- The University of Minnesota has the first virtual reality program on the market to allow students to care for two patients in separate rooms in one simulation.
- Cynthia Bradley is the director of simulation for the University of Minnesota School of Nursing and leads the Big 10 Practice-Ready Nursing Initiative to enhance simulation to better prepare nursing students for the field.
- Bradley believes the technology can help retain more nurses by better preparing students for the realities of work after graduation.
Some University of Minnesota (UMN) nursing students are getting a surprisingly lifelike preview of clinical practice — all thanks to virtual reality (VR). Because of the university’s novel VR model, students can practice caring for multiple patients by themselves, administering medication, and working with diverse teams of healthcare professionals.
The school’s bachelor of science in nursing (BSN) senior class is taking part in immersive VR modules thanks to a $1.3 million gift from the American Nurses Foundation (ANF) as part of its Reimagining Nursing Initiative.
NurseJournal spoke with Cynthia Bradley, Ph.D., BSN, the director of simulation for UMN’s School of Nursing and leader of the Big 10 Practice-Ready Nursing Initiative, a partnership between UMN, Purdue University, and the University of Michigan to better prepare nursing students for professional healthcare careers through emerging technologies and simulations.
Bradley said UMN has been trying to get into VR for several years, conducting pilot projects with the university’s computer science and engineering departments. Thanks to the foundation’s gift, UMN partnered with Oxford Medical Simulation to develop the current immersive VR experience using the Oculus headset.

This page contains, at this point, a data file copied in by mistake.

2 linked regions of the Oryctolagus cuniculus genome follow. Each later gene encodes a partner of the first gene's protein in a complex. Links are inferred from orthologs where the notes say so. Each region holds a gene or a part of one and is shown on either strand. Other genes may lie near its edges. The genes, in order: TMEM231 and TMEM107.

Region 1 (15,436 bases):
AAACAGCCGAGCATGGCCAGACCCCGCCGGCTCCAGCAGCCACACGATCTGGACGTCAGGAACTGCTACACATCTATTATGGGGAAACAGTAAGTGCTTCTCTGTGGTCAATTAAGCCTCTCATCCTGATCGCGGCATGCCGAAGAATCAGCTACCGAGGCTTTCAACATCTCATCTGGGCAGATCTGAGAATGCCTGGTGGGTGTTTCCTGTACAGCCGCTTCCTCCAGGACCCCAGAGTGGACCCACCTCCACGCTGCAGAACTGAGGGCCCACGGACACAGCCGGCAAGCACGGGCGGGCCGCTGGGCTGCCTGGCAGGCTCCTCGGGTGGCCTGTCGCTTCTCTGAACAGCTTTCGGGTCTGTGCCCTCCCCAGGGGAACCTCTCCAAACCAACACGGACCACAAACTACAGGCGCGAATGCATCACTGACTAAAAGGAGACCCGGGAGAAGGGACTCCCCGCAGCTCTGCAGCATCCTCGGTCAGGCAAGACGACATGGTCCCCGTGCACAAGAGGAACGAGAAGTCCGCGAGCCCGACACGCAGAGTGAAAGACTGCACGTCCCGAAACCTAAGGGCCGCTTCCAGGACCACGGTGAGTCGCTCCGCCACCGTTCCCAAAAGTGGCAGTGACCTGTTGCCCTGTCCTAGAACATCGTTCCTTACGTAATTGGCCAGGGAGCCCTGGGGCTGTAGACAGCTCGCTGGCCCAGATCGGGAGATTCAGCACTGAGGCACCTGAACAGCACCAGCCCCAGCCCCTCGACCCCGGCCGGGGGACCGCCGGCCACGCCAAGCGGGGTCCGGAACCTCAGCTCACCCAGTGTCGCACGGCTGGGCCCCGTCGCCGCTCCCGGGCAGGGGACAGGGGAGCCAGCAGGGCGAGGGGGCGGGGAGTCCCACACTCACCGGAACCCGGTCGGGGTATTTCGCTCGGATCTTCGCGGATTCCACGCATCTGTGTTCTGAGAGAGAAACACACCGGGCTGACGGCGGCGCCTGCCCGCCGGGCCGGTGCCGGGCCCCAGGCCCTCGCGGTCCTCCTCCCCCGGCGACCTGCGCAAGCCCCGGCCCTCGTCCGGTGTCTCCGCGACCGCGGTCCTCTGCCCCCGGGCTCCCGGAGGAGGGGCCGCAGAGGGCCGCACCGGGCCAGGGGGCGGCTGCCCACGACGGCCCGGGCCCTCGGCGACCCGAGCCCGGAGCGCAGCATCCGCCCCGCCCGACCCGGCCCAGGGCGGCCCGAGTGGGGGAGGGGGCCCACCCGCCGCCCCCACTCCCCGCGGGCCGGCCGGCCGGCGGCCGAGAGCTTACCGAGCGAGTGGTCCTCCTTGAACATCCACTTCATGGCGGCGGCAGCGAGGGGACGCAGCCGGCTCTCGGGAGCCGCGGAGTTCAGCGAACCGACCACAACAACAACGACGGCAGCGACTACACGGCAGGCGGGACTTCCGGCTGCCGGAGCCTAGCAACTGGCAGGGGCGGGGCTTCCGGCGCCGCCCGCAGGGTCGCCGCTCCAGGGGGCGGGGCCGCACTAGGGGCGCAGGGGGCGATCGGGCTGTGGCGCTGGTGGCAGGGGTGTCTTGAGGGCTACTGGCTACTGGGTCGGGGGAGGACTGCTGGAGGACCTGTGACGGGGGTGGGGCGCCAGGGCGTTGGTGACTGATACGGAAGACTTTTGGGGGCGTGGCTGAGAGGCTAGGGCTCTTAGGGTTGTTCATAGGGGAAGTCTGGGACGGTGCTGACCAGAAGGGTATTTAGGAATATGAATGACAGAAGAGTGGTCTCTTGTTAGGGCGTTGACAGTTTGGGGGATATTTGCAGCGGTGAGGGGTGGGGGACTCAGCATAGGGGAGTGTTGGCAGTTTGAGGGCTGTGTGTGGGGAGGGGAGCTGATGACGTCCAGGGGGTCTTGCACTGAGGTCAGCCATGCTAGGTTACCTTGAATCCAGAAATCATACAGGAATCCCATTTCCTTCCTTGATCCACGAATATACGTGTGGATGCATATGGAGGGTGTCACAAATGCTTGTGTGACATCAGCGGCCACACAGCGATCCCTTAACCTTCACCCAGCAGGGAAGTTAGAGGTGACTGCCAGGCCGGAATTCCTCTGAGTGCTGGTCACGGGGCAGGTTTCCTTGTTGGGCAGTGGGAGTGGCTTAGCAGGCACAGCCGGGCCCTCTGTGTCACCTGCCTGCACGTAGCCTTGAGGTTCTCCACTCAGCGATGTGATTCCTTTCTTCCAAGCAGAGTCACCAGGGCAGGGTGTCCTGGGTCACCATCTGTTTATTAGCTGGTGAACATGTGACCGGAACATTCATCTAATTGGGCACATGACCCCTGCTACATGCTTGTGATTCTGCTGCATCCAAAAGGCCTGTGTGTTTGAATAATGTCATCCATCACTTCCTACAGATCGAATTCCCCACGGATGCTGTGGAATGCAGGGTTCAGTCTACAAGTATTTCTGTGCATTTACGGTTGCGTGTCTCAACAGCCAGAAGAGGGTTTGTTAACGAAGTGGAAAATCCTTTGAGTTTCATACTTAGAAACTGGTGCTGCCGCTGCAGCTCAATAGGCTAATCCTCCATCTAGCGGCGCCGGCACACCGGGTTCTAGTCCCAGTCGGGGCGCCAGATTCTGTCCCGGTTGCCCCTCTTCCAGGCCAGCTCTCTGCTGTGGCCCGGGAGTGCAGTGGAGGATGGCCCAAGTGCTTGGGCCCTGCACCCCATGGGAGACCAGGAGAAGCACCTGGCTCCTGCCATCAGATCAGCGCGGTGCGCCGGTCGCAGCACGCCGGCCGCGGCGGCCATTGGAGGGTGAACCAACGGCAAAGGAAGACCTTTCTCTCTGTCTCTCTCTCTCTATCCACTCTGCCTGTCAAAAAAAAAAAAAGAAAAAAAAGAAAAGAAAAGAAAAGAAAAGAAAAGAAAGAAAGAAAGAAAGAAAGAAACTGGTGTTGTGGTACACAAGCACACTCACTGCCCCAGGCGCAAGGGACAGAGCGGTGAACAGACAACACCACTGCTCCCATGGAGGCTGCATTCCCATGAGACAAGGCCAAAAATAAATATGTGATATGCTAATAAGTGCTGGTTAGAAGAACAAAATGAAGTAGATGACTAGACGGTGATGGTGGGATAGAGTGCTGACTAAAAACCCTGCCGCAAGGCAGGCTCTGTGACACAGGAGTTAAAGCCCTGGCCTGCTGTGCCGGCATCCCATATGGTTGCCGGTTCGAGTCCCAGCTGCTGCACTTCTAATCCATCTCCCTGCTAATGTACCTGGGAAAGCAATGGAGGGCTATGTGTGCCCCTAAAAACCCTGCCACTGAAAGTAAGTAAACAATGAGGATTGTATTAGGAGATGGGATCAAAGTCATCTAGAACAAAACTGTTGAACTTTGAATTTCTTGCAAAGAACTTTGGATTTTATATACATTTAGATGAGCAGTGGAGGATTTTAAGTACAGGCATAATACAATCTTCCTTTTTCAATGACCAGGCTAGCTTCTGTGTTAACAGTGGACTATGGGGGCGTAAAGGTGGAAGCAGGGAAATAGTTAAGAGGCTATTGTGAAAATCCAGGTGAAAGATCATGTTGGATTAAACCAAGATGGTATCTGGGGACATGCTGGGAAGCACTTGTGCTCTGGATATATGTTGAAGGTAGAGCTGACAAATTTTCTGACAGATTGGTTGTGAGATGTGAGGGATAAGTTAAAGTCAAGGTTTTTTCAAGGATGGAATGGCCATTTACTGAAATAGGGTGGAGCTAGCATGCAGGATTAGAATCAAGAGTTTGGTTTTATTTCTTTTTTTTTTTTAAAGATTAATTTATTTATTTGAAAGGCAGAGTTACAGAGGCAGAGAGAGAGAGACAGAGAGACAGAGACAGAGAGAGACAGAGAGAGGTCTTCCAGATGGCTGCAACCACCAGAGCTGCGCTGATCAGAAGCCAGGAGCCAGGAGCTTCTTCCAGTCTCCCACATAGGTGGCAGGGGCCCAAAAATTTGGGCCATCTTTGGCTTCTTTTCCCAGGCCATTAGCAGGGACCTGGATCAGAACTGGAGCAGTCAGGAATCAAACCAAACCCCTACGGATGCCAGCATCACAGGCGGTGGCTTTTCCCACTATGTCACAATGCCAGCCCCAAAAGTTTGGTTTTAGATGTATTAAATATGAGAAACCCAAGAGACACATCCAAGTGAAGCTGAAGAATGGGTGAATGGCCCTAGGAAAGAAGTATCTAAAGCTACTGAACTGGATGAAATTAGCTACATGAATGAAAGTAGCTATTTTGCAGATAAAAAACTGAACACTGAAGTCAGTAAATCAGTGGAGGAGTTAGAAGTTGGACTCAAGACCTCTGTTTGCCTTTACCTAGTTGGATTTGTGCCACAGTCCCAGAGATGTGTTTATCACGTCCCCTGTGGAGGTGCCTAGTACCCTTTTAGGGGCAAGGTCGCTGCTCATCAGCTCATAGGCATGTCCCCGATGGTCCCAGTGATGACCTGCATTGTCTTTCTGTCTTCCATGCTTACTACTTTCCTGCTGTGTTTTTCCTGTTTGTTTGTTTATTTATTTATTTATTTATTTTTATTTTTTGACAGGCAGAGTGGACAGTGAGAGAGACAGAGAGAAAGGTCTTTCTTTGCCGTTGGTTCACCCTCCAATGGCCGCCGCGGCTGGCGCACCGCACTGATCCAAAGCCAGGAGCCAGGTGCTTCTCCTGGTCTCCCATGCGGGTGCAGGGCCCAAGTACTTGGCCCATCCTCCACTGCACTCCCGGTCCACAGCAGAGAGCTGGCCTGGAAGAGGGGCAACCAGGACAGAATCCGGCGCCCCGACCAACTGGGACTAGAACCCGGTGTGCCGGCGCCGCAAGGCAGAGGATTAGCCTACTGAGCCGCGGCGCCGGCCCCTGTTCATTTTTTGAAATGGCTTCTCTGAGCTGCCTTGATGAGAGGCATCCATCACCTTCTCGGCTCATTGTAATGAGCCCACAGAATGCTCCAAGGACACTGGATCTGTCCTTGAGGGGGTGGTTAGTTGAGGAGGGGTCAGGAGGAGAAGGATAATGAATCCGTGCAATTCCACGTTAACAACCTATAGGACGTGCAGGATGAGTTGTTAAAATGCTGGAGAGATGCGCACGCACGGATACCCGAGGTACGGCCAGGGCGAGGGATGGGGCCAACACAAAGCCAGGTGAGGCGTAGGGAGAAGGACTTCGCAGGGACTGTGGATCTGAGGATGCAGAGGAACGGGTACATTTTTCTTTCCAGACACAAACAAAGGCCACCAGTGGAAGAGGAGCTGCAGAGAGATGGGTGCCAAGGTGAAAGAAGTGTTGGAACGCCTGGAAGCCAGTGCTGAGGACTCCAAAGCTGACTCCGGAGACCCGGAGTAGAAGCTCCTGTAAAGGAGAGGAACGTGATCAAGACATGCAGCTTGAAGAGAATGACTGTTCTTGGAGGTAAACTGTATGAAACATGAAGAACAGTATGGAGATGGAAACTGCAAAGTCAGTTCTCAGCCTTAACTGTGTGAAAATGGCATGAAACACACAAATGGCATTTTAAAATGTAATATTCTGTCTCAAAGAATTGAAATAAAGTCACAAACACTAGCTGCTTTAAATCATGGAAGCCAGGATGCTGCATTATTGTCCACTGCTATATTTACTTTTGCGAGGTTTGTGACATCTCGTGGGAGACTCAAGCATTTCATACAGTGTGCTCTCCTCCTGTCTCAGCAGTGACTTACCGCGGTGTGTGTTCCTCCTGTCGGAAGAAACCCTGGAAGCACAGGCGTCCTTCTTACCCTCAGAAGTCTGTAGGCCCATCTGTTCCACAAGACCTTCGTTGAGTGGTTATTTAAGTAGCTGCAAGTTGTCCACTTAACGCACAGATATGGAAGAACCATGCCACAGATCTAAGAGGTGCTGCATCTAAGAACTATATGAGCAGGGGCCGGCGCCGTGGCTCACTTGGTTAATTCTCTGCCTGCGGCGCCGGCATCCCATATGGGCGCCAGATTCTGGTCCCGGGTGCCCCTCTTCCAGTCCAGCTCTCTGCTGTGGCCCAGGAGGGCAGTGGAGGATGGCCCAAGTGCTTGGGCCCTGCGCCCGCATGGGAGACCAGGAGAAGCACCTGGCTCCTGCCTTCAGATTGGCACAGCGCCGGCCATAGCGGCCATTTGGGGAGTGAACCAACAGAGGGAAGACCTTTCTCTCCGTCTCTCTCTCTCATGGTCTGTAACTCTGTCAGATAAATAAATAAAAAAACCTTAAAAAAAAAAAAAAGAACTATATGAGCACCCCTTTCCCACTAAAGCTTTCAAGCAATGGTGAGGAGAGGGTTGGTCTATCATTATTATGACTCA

“If you look at how VR is being used now, we’re starting to see some uses of immersive VR like that to reduce pain symptoms, alleviate symptoms of PTSD, and we’re seeing a lot of work with patients with dementia,” Bradley told NurseJournal. “So, if you think about the power of presence that can reduce your pain, how does that translate to a student learning to be a nurse?”
She said students can feel awkward in traditional simulations because they know everyone is watching them and that the human patient is an actor.
“But in VR, really leveraging that power of immersion without somebody right there with them,” Bradley said. “They felt like it was real. They felt the pressure of, ‘Okay, this patient is short of breath or is having pain,’ and they loved that they were independent — they didn’t have an instructor with them, they didn’t have a peer. It was just them having to make these decisions.”